No destination is as important to North Americans of Icelandic descent as that of the farm on which their ancestors lived. In article after article, people write about the rush of emotion that occurred when they stood on that hallowed ground. They can, with no difficulty, see their grandparents or great-grandparents making hay, bringing in the sheep or cows. The sound of the waves on the shore is the same sound their ancestors heard. Many people refer to this land as “My grandparents’ farm.” But in fact the people who left for North America seldom owned land.
All Icelanders were not equal – socially or politically or financially. Nearly everyone had to be attached to a farm, and workers were allowed only one time during the year when they could move to another farm. There were six classes of people on these farms.
1. There were the Bændr, the land owners, at the top of the heap. The big shots. They were the farmers for whom everyone else worked. They had political muscle, and fought hard against the emigration of their workers who were providing cheap labour. Newspapers were filled with stories about the disputes between those who would emigrate and those who saw their power eroded.
2. There were the Húsmenn. These were people who had property on the Bændr ´s land but were not allowed to make hay or to use the pastures.
3. The Kaupamenn were labourers who were hired to work for the farmer.
4. There were Hjáleigumenn – the equivalent of crofters renting a small farm (hjáleiga) from the Bændr.
5. Then there were the Vinnumenn, the servants.
6. And, finally, there were the paupers. There were many paupers. The heaviest tax on the Bænder was the tax (fátækra útsvar) to support the paupers .
If your ancestors were not No. 1, and didn´t actually own a farm, they had good reason to leave Iceland. If they did own a farm and emigrated, there must be a story there? They had a legal and political system that made everything in their favour.
There was little actual cash. The peasants – yes, they were peasants – paid their rent and the money they owed in June and July with wool. In September and October, they paid with smoked and cured mutton, grease and tallow, and sheep skins and lamb skins with the wool still attached. Fat of any kind was always in short supply, and butter and cheese were usually kept for personal use or for bartering. Sometimes butter was used to pay taxes.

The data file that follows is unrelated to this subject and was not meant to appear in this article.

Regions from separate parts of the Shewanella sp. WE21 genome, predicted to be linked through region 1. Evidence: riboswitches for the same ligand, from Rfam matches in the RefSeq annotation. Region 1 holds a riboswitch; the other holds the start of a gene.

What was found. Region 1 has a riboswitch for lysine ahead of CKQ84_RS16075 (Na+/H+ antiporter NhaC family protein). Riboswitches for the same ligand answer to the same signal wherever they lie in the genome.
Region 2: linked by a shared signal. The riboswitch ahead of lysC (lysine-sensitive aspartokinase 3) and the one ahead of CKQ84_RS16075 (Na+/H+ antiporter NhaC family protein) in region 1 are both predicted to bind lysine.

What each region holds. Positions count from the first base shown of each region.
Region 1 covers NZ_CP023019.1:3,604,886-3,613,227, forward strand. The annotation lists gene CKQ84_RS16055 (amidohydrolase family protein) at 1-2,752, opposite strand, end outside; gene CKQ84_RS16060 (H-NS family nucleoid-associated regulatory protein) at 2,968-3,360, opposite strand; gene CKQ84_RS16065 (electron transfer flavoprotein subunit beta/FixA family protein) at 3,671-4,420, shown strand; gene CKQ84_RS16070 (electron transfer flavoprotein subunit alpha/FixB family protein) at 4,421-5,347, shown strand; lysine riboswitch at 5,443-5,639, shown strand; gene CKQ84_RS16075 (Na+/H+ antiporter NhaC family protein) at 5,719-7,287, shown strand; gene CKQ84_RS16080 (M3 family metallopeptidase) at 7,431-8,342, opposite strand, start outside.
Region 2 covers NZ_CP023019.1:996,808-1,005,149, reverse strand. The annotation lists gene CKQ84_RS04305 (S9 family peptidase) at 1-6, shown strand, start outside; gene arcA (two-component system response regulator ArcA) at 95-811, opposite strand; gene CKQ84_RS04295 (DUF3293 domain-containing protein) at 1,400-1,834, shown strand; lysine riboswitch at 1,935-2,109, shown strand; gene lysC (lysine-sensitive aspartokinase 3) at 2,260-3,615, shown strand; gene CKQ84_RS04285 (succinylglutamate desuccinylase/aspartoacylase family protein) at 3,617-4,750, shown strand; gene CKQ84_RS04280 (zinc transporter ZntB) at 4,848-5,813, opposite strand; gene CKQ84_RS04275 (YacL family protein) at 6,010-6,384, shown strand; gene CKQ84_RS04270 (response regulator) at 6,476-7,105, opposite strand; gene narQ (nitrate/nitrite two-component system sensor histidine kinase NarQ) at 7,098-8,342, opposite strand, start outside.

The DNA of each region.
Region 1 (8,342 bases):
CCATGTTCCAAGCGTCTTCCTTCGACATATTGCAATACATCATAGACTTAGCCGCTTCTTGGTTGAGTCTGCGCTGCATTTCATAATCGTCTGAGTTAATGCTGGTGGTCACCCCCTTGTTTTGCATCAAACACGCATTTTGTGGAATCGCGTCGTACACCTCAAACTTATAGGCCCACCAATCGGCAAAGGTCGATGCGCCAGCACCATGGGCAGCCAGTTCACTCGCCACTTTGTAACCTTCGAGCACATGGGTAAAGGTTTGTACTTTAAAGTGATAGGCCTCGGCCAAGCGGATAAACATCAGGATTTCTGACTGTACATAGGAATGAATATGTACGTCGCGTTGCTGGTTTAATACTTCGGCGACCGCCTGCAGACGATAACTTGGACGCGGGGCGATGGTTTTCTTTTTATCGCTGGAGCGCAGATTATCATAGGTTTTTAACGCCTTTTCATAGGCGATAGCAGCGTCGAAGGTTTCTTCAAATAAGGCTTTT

If your people worked on a farm, they were, essentially, indentured servants. Some farmers treated their people well. Others treated them badly. The landscape was beautiful, but nothing is beautiful when you are hungry. Emigration did not happen easily. People were driven to leave Iceland out of desperation. The trip was long. The way was hard. Many died.
But, in spite of all this, the beauty of Iceland stayed with many of the emigrants. You can read it in their poems, in their prose. You see it at Icelandic Celebration and August the Deuce, at Thorrablot and in the Icelandic clubs, in the Snorri program, and at the Icelandic summer camp. You see it in the frequent visits of Icelandic North Americans to Iceland.
You see it in those emotional visits to the places our ancestors left. The descendants of paupers, servants, crofters, labourers, tenants, still hold a place in their hearts for Iceland. When you visit this special destination, the farm of your great-grandmother or great-grandfather, or great-great-grandparent, take the time to reflect on what their life was like in the 1870s, and how desperate and brave they must have been when they walked away from both house and homefield for the last time to create a new life for children not yet born.
When you are setting the table for Thanksgiving dinner take out pictures of your ancestors who left Iceland for Canada, set them on the buffet or even on the dining table. Before you begin to eat, tell your family and guests something about them and, when you say grace, include these people from your past in your thanks. It is because of them that you sit down to a feast today. After the meal, when you’ve eaten your turkey, potatoes, gravy, your pumpkin pie, and are enjoying your coffee reflect upon the empty dishes, your full stomach, the photos and silently give thanks to Jon and Jonina, Gunnur and Gusta, or whatever their names were. Bless, bless.
(This article appeared in a slightly different form in Logberg-Heimskringla. This year is LH’s 125th birthday. Consider giving someone a gift of a subscription to celebrate.)
Publishing in Iceland has a long and honorable tradition. Jón Arason, the last Catholic bishop, and a well-known poet, brought the first printing press to Iceland around 1530.
In 1584 Guðbrandur Þorláksson printed the first translation of the Bible into Icelandic. This printing had far reaching consequences because it helped to preserve the Icelandic language.
Most early publications in Iceland were religious. However, gradually, secular material was published. By 1773 the Icelandic journal ‚Islandske Maaneds Tidender‘ was in print. It was mostly intended for a Danish readership. It stopped publishing in 1776. Other publications that followed it were written for the upper, ruling class in Iceland. Around 1848 new newspapers appeared. During this time and up to about 1910, the papers were essentially editorial sheets expressing opinions about Iceland‘s struggle for independence. The editors were also the owners of these often short-lived papers and they used them to express their personal point of view.